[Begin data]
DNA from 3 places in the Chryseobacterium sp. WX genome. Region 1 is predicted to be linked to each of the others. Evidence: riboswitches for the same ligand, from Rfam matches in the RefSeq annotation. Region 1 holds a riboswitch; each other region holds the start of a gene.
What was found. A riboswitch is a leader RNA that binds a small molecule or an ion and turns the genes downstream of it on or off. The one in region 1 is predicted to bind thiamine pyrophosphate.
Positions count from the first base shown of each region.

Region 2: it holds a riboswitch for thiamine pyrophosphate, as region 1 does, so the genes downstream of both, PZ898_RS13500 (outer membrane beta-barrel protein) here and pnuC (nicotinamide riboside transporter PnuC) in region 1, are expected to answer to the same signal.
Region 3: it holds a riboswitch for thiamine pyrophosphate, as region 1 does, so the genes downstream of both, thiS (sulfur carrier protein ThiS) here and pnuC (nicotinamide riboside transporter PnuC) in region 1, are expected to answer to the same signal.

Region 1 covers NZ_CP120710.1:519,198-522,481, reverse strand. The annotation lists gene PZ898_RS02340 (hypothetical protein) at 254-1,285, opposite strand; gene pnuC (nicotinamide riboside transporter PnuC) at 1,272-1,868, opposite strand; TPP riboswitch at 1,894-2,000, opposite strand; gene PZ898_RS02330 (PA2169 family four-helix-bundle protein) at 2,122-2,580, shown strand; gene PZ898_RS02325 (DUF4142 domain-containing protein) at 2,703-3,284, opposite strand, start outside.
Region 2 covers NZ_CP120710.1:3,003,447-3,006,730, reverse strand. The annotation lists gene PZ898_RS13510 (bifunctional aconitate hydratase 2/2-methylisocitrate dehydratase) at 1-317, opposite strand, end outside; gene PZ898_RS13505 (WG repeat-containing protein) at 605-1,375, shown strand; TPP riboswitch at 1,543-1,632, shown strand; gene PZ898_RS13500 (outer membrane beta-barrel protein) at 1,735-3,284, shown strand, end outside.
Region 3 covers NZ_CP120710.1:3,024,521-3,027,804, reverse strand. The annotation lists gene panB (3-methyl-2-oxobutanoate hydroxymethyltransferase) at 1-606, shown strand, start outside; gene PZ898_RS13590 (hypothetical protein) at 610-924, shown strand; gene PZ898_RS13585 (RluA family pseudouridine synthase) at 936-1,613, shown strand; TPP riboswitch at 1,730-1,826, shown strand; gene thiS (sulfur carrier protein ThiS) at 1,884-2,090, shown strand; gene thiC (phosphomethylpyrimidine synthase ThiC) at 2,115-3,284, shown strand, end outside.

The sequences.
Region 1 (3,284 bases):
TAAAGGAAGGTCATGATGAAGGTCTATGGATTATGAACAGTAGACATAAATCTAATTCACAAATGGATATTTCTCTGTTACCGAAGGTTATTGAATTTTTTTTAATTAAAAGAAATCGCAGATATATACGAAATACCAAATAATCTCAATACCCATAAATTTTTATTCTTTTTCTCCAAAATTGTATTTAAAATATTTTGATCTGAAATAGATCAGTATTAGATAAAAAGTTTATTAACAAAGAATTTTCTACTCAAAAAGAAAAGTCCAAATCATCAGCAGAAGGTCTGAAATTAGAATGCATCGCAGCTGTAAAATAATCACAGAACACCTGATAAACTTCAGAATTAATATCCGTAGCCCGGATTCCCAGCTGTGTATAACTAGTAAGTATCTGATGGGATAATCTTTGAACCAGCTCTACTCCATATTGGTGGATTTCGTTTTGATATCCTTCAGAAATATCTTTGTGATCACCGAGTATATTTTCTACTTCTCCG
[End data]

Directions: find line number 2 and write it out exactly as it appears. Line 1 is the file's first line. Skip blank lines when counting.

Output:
What was found. A riboswitch is a leader RNA that binds a small molecule or an ion and turns the genes downstream of it on or off. The one in region 1 is predicted to bind thiamine pyrophosphate.